The Red Ruffian’s eyes rolled back in his head and he toppled backward. The second thug cast away one of the bounders in time to catch his falling cohort. The yellow spider returned to Cutter’s shoulder.
Maria gasped. Never had she seen such a feat of daring-do! Such heroics! At her expense, no less! The whole thing had lasted only a few moments, but Cutter’s movements were so impossibly graceful and fast, it was like she was watching a dream play out.
Not sparing a second, Cutter was on the Bird Ruffian. He jumped like a bounder onto the man, knocking him to the ground. The whipdrill was still humming as he brought it to the man’s throat. For the first time, Maria noticed the slack cord that connected the device to Cutter’s hip had shortened. His second bounder retreated from the man’s face back to its respective shoulder.
The Bird Ruffian winced. “Please, no! Not my head! Anything but my head!”
Cutter spoke through gritted teeth. “Who sent you? Who’s hawk was that?”
The hawk? Maria wondered, remembering the bird. Then her face grew solemn. A messenger hawk.
“Don’t tell him, Voss!” the second ambusher warned, still struggling to hold the unconscious Red Ruffian off the ground.
“You better speak up, Voss,” Cutter said hotly, “while you still have lips.”
“Captain Alven sent us!” the Bird Ruffian—Voss—squealed. “From the Skyhammer Guild.”
“Skyhammer Guild?” Cutter said. His maniacal grin restrained itself into a tight-lipped slit. “You’re a pirate. A sky pirate.”
Voss nodded furiously. “He heard the princess was missing, thought he could shave a few toadies off the king’s coin purse—nothin’ else, mate! Honest!”
Maria could hardly believe her ears. This—all of this—was about her. She knew it was wrong to wander off, to follow Cutter, but she never imagined this could happen. Practically the entire foundation of Estham was crumbling because of her!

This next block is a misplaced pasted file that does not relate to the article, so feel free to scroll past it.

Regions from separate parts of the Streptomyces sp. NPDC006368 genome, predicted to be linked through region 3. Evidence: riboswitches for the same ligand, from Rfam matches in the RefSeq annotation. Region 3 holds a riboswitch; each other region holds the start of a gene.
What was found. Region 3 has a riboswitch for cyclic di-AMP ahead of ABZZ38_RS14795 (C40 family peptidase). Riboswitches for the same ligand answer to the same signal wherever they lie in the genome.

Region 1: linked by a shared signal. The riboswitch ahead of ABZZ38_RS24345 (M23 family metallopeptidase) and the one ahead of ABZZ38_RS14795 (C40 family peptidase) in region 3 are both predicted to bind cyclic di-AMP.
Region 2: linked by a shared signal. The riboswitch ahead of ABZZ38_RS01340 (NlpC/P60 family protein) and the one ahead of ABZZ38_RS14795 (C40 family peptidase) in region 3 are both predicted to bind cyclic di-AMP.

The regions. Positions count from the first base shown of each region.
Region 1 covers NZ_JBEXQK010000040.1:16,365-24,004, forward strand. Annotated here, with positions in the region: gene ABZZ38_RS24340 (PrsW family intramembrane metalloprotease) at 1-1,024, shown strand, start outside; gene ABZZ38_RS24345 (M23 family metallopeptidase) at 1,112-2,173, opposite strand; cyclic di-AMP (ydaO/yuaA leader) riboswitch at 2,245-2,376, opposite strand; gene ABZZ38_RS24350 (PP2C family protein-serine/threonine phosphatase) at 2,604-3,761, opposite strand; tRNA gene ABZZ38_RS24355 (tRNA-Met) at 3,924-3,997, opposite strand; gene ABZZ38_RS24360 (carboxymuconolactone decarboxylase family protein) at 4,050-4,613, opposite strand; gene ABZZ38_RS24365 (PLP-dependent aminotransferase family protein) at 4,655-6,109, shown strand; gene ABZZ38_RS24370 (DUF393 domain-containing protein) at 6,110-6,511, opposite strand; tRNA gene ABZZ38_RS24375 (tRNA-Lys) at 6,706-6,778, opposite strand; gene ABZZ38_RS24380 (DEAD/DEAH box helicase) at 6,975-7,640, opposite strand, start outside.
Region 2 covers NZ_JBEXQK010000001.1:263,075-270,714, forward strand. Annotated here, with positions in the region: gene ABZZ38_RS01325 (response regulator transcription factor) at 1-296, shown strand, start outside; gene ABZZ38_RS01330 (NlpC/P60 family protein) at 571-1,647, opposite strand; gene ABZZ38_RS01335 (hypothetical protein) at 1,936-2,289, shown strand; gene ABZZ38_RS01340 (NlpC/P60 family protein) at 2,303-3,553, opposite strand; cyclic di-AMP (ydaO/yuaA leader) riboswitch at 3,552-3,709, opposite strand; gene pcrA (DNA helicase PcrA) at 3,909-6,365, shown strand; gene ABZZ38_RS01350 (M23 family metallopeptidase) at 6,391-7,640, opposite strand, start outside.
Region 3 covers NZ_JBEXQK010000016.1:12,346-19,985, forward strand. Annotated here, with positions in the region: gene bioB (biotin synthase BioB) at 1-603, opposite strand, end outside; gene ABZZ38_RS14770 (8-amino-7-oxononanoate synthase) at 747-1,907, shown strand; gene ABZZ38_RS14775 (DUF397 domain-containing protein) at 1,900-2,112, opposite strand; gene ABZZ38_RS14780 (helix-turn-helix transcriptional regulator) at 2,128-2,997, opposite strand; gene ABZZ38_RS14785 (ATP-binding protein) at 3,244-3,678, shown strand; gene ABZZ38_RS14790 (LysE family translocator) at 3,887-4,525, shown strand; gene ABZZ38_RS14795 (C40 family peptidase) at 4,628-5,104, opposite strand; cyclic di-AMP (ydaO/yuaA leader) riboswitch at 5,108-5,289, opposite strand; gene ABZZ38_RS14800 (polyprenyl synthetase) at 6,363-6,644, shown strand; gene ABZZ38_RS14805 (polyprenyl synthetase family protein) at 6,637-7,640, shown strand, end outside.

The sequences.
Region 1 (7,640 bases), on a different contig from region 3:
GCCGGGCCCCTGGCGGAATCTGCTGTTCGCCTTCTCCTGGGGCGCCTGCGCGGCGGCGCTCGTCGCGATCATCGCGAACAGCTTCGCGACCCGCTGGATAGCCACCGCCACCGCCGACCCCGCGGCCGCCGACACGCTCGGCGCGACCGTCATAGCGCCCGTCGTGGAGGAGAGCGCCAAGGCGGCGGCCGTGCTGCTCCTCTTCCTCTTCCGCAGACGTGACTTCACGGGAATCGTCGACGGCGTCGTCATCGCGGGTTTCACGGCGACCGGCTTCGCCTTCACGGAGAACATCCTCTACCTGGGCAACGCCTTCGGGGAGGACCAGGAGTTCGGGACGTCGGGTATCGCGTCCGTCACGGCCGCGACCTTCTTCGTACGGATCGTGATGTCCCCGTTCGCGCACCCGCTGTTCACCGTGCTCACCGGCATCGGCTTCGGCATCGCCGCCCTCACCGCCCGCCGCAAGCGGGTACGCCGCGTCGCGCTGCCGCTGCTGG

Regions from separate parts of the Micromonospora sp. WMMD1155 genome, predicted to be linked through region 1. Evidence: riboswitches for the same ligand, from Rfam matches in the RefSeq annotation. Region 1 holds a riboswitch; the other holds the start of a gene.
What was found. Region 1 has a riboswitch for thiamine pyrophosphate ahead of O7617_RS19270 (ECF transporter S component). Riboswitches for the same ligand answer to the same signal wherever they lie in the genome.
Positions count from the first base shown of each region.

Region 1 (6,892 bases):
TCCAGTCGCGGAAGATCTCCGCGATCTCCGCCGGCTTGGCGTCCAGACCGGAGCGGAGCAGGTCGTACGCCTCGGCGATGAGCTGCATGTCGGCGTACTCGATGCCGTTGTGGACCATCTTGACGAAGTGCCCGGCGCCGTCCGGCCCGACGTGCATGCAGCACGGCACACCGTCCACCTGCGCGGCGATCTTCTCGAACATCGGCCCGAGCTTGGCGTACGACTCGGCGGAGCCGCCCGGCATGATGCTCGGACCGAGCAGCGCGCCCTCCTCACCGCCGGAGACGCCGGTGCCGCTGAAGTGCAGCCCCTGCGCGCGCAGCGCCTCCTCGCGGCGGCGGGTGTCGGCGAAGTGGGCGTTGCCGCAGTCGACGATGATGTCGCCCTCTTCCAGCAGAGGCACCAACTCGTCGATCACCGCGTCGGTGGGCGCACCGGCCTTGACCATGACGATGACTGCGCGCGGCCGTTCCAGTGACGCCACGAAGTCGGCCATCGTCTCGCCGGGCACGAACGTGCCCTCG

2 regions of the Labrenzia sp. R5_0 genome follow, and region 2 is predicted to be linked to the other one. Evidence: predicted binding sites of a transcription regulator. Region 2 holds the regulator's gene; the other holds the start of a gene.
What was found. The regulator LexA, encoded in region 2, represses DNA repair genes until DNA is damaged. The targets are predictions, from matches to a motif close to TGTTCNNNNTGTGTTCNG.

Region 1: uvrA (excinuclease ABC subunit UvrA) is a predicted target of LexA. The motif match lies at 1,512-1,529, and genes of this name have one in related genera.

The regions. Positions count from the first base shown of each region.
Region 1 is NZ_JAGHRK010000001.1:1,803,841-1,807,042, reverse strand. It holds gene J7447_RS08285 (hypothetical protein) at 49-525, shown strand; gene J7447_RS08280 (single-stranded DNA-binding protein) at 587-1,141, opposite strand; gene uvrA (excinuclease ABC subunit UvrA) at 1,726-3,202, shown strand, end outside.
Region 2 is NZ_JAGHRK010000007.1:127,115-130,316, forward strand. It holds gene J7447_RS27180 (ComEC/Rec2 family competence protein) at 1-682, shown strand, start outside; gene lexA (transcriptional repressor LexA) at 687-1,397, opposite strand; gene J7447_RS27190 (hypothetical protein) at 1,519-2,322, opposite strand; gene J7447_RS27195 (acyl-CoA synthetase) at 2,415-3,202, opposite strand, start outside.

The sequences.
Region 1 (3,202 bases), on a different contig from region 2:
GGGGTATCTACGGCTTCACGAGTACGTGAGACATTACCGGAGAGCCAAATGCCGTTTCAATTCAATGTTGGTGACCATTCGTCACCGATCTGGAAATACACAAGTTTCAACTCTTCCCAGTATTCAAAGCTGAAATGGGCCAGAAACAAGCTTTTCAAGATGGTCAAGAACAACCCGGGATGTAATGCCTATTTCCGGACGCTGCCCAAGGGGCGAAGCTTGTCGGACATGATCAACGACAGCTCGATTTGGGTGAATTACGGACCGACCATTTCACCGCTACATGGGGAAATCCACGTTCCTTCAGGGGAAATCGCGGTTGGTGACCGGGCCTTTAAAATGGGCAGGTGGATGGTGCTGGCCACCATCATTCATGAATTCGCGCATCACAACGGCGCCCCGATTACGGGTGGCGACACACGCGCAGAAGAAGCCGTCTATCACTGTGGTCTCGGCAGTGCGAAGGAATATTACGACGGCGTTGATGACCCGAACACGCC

Against her better judgment, she stepped to Cutter’s side, coddling the book. She peered over, staring down into the perspiring face of the criminal Voss.
“Your captain,” she managed to whimper. “He’s at the royal palace then?”
There was a mechanical click and all eyes turned to the other man that carried the Red Ruffian. The man still hoisted the out-cold pirate with one arm, but his other hand held a strange device that Maria hadn’t seen before. It curved out of his grip and pointed at Voss like some kind of wand. At the end was a pair of vertical rods pulled back tight by wire.
A nocked arrow was aimed at the Bird Ruffian’s throat.
“Not another peep, Voss,” the man said.
Between shallow breaths, Maria noticed the cord of the whipdrill was about to run out entirely; it had finally wound itself up, coiling in the spiraling metal cone, no doubt. With a grunt, Cutter peeled himself off the pirate called Voss.
Voss crab-walked backwards, never taking his eyes off the whipdrill, even when he returned shakily to his feet.
Cutter let his invention hang limp at his side. “Go. Get your bird and tell your captain that you failed. Do I make myself clear?”
Voss nodded. Quickly, he scampered to join his partner in carrying the unconscious third mate back towards Ralafus. Cutter watched them until they were out of sight.
Dropping the book, Maria let out a relieved laugh and threw her arms around Cutter. She didn’t know why exactly, but she felt it was the proper thing to do. She could feel his heart pounding nearly as fast as hers; it sang to her and warmed her like a tingly, fluttery furnace.
“You were incredible!” she found herself saying.
Cutter’s hand eventually found the small of her back and patted lightly. “Yes, well…”
Maria finally caught herself and pulled away from the young man. Clearing his throat, Cutter tugged at the base of his scuffed, many-pocketed vest straightening what didn’t need to be straightened.
“Brilliant,” Maria said wistfully. “Simply brilliant.”
The red glow in Cutter’s cheeks finally began to fade; he grinned the only way he knew how, big and bright. “I told you it was a rescue, didn’t I?”
Maria suddenly turned worried. She glanced back the way the pirates had retreated. “Do you think they’ll keep their word? They are pirates after all.”
Without another thought, Cutter barked, “Shanks! Moorfellow!”
The toxic-looking bounders detached once again from Cutter’s shoulders and lighted alertly on the ground.